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Boswells Presumptious Task

by Adam Sisman

Library Journal : Sisman, a former publisher and author of A.J.P. Taylor: A Biography, notes in his introduction that "Boswell was the first biographer to attempt to tell the whole truth about his subject...an aim we take for granted today, but in Boswell's time a startling innovation." One might consider Sisman's study an innovation as well. Unlike Peter Martin's A Life of James Boswell (LJ 1/90), it focuses not on reassessing a gifted writer considered by his contemporaries to be a "foolish failure" but on recounting the epic story of Boswell's seven-year struggle to write the book for which he would become famous. Noting that "it was not Boswell the man that interested me so much as Boswell the biographer," Sisman seeks to answer such professional questions as "What drew Boswell to Johnson in the first place?" and "Did his ideas change as his writing progressed?" The result is an intriguing study of how Boswell translated a life into art. Under Sisman's sympathetic hand, Dr. Johnson's "lackey" emerges as a brilliant storyteller who, with "meticulous care, with long-practiced skill, and with a generous imagination...crafted a character who lived and breathed." Recommended for public and academic libraries. Robert C. Jones, Central Missouri State Univ., Warrensburg

Copyright 2001 Cahners Business Information, Inc. Distributed by Syndetic Solutions Inc. Terms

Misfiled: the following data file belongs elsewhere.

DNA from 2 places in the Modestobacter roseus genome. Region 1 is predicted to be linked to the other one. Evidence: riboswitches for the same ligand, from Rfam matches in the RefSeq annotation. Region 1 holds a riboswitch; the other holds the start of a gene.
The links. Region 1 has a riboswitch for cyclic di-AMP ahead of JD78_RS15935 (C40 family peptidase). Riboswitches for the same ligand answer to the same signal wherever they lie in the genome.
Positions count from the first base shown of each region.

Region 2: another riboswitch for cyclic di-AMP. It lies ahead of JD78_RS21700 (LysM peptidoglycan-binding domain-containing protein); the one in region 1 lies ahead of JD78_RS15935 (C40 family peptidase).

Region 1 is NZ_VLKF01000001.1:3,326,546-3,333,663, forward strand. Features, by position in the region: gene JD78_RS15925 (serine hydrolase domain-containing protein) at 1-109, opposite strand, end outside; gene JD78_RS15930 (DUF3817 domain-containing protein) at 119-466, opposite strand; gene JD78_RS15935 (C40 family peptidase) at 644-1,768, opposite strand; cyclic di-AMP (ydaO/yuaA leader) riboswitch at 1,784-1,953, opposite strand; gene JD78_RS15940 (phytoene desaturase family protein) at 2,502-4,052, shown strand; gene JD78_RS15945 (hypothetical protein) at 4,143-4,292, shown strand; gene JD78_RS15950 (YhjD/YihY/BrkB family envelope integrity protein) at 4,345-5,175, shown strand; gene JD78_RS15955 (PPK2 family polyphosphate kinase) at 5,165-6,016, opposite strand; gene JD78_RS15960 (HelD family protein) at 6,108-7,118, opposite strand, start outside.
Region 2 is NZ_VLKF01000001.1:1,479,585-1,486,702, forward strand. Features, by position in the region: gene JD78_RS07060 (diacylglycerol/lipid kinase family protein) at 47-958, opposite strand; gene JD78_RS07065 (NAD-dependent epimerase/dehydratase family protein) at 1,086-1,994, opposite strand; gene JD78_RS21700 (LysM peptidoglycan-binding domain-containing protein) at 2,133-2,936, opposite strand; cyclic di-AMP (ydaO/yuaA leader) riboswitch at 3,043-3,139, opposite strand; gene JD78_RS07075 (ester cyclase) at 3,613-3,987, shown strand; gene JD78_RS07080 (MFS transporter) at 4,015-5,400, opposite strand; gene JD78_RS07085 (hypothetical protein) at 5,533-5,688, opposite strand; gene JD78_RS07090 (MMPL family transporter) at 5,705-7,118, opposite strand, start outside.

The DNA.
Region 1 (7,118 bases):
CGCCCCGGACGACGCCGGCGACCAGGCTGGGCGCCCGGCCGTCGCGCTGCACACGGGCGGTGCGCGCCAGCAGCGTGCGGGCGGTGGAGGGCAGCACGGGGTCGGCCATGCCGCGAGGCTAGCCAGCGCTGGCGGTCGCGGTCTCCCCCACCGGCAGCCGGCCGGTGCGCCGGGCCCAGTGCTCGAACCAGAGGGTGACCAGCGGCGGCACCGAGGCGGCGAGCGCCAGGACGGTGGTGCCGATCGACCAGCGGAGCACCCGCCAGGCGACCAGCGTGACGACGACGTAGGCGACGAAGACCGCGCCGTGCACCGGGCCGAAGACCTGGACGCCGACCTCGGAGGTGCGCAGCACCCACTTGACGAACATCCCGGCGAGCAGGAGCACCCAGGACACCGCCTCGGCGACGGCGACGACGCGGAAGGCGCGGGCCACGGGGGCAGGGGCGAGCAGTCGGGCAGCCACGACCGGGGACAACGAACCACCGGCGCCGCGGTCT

Publishers Weekly : Aged 45, health waning from alcoholism, beaten to the press by rivals quick to exploit the death of literary icon Samuel Johnson in 1784, James Boswell finally began his ambitious biography two years later, in June 1786. For 21 years Boswell had been the acolyte of the creator of the great Dictionary and author of the influential Lives of the Poets. Boswell reconstructed his subject's life largely from his own proximity and other people's memories and documents. But, as Sisman points out, only the first fifth of the biography covers the 53 years of Johnson's life before master and pupil met. From that point on, the biographer is a major character in his own book. Evidently, as Sisman shows in analyzing the relationship of the two very different men, Johnson realized that he spoke for posterity each time he talked to the adoring Boswell, and that every particularity of his slovenly dress and gross behavior would be recorded. Indeed, Johnson comes alive in those and other minute details. Sisman (A.J.P. Taylor: A Life) focuses on the seven years late in Boswell's career when he finally disciplined himself to write the early masterpiece of biography. Even so, much of the credit, according to Sisman, is due not to the bibulous, prostitute-chasing Boswell, who often abandoned his tubercular, dying wife as well as his book, but to Shakespeare scholar Edmund Malone, Boswell's devoted friend. Malone kept the faltering biographer on task and despite failing eyesight painstakingly revised the ever-lengthening manuscript. When Malone was unavailable, the project languished. "I go sluggishly and comfortless about my work," Boswell confesses. "As I pass your door I cast many a longing look." While the pathos of Boswell's life lingers, Sisman's study will appeal largely to Boswell and Johnson aficionados.

Copyright 2001 Cahners Business Information, Inc. Distributed by Syndetic Solutions Inc. Terms